To investigate substrate recognition by the active site, a SdGluc5_26A nucleophile mutant E291Q was generated. Complex structures with compounds G4, G4A, and G4B (Table 1) were obtained by soaking and diffracted to a resolution of 2.3, 1.9, and 2.2 Å, respectively. Cellotetraose G4 binds in subsites −2 to +2 of the enzyme, by-passing the catalytic machinery in a non-productive manner (Figs. 2A and and3).3). Similar non-productive binding modes evading the catalytic machinery have been observed in the cellopentaose complex of TfCel5A (accession code 2CKR) and in the complex of BaCel5A with a thio-cellopentaoside (PDB entry 1H5V (36)). In the E291Q-G4 complex, the individual pyranoside units are all in the standard 4C1 chair conformation and refine with average temperature factors of 28, 29, 27, and 44 Å2, going from subsites −2 to +2. The glucose unit in the −2 subsite stacks against the fully conserved Trp336 and interacts with Ser337 main- and side-chain atoms via its O2 hydroxyl group, and with the side chain of His107 by means of the O6 hydroxyl. Due to the displacement of the glucose in subsite −1 from a catalytically relevant position, this subsite is characterized by a paucity of direct interactions with the protein. Only the O2 hydroxyl establishes direct hydrogen bonds with the carboxyl unit of the catalytic acid/base Glu189 and the side chain of the fully conserved Tyr256. Also, as a consequence of the linearized bypass binding mode of cellotetraose, the glucose units at the aglycon side are shifted away from the true +1 and +2 binding sites, as inferred from comparison with other family GH5 enzyme substrate complexes. However, a structural comparison with metagenome-derived Cel5A containing a cellotetraose molecule bound to subsites −2 to +2 (PDB entry 4HU0 (13)) suggests that in a catalytically relevant binding mode, pyranose units in subsites +1 and +2 could be stabilized by stacking interactions with residues Trp232 and Pro305 and by hydrogen bonds with the side chains of Lys259 and Lys261.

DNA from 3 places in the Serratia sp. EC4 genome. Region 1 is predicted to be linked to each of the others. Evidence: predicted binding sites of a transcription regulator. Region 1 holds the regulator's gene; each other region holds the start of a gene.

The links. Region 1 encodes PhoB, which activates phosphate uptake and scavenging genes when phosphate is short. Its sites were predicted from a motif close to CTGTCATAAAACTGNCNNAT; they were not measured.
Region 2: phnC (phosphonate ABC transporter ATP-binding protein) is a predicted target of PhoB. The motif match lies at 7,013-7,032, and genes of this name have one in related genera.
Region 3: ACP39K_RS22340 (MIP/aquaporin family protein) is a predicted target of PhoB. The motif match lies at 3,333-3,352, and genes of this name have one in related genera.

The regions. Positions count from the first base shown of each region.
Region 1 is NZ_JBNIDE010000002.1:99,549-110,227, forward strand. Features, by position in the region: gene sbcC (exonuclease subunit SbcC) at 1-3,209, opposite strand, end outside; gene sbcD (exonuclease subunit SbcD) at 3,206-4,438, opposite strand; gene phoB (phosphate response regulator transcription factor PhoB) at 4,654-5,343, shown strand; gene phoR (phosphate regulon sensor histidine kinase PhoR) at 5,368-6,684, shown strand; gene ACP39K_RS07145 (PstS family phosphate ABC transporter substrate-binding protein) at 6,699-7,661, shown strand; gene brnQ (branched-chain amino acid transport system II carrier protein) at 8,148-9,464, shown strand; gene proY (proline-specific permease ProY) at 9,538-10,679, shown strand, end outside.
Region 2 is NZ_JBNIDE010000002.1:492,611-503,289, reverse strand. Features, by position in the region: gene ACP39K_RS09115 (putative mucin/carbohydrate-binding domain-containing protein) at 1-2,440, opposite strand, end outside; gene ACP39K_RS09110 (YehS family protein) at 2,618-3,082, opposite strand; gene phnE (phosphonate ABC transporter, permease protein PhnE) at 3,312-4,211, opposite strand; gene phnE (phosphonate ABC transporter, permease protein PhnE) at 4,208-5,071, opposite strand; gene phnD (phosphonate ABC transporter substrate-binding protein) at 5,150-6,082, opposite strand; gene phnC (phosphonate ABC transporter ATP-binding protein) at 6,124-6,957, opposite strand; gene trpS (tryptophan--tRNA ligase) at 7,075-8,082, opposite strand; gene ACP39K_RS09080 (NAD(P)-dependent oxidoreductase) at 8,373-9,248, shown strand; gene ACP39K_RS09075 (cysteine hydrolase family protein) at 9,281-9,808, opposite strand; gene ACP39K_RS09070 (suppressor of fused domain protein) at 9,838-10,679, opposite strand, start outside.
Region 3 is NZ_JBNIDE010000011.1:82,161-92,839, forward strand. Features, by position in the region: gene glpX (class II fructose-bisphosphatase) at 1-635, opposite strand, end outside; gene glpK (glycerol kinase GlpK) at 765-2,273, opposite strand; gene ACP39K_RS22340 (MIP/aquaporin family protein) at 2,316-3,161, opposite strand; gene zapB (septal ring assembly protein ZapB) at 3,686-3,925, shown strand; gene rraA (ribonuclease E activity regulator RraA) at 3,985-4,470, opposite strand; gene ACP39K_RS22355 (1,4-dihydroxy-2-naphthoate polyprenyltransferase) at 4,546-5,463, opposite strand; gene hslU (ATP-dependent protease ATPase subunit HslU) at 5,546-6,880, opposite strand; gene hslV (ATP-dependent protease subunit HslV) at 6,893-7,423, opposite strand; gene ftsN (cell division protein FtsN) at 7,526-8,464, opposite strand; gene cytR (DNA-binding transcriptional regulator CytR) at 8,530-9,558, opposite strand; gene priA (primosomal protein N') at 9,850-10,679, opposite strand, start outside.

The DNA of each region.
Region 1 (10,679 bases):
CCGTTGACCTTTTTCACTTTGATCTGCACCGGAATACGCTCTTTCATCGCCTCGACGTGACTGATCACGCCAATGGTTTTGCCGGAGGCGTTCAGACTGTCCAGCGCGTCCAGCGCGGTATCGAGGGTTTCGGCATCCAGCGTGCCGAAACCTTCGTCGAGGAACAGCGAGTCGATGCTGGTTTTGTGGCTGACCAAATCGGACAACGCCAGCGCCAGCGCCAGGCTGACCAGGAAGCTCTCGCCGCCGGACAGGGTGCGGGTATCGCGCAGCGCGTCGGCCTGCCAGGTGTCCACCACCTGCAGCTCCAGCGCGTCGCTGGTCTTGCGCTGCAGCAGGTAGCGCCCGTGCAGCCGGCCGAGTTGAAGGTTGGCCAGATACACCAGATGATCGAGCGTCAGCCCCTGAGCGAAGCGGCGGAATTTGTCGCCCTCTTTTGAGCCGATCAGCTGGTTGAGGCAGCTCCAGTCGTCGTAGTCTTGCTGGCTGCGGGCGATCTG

FIGURE 2.
Weighted difference electron density maps calculated prior to incorporation of ligands into the models and contoured at 3 σ. A, G4 complex. B, G4B complex. C, G4A complex obtained by soaking. D, G4A complex obtained by co-crystallization, crystal ...